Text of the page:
• Place in large pan and bring to a boil for a half hour
  • Drain again
  • Pour white vinegar into another large pot and add sugar
  • Place cinnamon, ginger root, and cloves in a tied up cheesecloth and add to mixture
  • Bring vinegar and spice mixture to a boil
  • Add drained watermelon rinds
  • Boil again until the rinds are transparent and the syrup is somewhat thick (somewhere between 45 minutes to an hour usually)
  • Remove spice bag
  • Add lemon slices
  • Spoon into sterilized and hot one pint jars
  • Allow ½ inch head space before sealing
  • Bath sealed jars in boiling water for another ten to fifteen minutes

Note: Makes 4 pints

Watermelon Pollination

Key to having a good watermelon crop is having lots of bees and wasps visiting your garden. The insects pollinate by putting in pollen, that the flower directs to what will be the stem end of the melon, and back up the blossom as more pollen grains are added.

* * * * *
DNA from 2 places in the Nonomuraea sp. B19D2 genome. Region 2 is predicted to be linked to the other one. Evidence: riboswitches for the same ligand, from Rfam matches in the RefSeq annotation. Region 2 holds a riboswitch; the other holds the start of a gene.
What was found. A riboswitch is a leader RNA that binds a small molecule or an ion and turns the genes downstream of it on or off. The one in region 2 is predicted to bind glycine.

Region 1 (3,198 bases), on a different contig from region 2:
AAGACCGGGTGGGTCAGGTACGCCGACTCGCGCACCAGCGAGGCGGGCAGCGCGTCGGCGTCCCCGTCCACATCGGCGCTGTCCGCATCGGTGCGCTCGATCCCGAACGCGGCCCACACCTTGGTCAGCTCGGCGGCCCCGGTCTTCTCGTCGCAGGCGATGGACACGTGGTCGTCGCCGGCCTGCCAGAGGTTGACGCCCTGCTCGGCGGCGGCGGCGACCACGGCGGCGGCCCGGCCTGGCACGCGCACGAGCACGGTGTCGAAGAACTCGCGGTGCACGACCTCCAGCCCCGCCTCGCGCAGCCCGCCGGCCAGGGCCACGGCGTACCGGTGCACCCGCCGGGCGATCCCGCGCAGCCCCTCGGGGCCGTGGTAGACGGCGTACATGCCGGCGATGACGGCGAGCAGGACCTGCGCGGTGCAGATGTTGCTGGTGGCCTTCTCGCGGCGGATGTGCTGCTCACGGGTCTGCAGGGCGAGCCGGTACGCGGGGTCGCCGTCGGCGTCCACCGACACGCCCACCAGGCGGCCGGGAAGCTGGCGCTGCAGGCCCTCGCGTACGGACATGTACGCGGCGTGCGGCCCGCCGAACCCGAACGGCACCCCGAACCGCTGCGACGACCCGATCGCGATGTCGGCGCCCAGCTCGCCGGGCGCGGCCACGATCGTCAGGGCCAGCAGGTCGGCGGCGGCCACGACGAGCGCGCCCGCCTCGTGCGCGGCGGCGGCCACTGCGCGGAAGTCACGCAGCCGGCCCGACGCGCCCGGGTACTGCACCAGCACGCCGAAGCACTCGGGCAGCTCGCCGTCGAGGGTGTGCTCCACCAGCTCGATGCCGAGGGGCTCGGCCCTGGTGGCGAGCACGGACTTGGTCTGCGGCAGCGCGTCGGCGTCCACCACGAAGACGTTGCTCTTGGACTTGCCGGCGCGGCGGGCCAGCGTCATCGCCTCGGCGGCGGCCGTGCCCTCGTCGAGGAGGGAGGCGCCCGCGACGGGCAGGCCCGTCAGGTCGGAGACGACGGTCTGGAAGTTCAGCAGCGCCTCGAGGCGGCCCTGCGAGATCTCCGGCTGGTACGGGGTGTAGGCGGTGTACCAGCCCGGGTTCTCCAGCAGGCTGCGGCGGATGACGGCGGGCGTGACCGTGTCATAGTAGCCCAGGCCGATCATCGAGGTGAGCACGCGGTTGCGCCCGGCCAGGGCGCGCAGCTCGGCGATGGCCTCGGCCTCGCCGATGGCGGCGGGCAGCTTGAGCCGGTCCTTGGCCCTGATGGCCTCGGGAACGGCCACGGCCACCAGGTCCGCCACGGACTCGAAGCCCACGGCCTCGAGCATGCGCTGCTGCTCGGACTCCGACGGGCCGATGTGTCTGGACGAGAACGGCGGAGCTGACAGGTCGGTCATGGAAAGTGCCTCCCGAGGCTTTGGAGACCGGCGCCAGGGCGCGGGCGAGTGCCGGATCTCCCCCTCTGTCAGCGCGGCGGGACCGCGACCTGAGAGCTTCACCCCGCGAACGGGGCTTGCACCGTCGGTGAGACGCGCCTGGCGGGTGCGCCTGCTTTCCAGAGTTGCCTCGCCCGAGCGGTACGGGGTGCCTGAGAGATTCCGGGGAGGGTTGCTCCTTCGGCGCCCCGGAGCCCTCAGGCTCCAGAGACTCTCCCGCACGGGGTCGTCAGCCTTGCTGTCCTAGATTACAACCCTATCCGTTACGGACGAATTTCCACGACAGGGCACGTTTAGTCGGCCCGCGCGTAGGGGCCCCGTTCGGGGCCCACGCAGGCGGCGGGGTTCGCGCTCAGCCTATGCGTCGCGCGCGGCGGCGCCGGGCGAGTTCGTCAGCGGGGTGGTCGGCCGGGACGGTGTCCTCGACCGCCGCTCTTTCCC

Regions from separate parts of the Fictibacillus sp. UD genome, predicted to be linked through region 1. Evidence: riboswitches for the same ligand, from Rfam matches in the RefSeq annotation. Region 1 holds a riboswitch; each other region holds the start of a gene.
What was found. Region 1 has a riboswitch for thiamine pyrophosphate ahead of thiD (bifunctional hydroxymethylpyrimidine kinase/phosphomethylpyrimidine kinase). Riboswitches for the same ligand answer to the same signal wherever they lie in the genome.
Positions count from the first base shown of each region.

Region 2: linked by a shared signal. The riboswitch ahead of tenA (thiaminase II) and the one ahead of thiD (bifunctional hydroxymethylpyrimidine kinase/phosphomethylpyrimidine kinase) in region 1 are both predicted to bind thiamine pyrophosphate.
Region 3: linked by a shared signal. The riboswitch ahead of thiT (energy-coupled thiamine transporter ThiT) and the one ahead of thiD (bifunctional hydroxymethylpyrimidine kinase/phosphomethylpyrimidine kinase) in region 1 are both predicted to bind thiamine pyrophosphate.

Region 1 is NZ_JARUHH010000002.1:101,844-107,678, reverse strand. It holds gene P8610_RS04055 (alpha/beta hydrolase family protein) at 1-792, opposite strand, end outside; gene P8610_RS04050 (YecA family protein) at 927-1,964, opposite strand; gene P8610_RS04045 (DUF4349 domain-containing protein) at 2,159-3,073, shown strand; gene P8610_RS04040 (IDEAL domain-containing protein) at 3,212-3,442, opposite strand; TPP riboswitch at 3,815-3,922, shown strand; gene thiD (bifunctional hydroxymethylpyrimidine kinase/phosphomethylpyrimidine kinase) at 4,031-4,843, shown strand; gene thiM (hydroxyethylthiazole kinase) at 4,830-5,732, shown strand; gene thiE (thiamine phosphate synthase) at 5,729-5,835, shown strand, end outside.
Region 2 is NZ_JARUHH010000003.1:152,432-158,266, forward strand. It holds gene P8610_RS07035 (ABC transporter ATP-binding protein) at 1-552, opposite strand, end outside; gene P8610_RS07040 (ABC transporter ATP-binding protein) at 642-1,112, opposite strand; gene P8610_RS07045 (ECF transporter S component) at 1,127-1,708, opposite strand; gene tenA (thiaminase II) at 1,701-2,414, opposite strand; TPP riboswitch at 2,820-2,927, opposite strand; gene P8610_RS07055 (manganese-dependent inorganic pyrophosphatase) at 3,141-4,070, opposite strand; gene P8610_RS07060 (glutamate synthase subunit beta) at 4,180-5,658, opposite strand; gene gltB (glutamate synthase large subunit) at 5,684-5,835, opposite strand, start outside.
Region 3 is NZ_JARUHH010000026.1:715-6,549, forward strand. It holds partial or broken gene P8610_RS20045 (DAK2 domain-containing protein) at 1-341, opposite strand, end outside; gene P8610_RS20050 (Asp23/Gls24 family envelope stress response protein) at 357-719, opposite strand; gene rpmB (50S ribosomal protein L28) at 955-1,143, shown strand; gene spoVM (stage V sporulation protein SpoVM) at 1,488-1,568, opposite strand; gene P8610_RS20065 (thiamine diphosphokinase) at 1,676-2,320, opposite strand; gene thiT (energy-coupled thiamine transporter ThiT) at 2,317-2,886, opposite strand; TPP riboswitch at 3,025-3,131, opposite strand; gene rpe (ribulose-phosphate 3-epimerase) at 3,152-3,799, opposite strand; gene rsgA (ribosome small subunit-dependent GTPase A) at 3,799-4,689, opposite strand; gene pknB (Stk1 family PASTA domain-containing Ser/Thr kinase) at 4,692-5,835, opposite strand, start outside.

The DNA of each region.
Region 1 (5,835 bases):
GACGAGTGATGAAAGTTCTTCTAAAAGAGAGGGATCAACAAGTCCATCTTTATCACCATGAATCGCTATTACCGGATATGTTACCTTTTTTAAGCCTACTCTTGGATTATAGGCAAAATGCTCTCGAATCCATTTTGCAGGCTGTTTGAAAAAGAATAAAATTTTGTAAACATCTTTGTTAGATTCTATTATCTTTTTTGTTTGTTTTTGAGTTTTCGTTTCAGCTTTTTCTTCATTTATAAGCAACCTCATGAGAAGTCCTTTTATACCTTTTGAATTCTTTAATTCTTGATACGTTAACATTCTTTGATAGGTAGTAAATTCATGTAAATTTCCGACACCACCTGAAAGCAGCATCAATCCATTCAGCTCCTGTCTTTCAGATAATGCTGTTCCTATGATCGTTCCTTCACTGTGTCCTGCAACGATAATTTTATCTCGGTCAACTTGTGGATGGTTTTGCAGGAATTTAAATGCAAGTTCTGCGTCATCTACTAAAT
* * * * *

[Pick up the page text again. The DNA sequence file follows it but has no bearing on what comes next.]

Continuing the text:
Without enough pollination, a watermelon bloom will close, and the result will be misshapen and non-existent watermelon fruit. Bees and wasps are hugely important to watermelon crops.

Luis Melendez, still life, Watermelons and apples, Museo del Prado, Madrid - Public Domain via Wikimedia Commons
Luis Melendez, still life, Watermelons and apples, Museo del Prado, Madrid - Public Domain via Wikimedia Commons

The Big Watermelon Myth

Even today, you’ll find popular “experts” claiming that you should not plant watermelons near cucumbers, cantaloupes, or squash because they will cross pollinate, and the flavor and quality of your fruits will be compromised.

There is a more complicated scientific explanation for why they don't, but I don't think it's necessary to spell out. Just remember that there is a lot of misinformation on the Internet regarding this.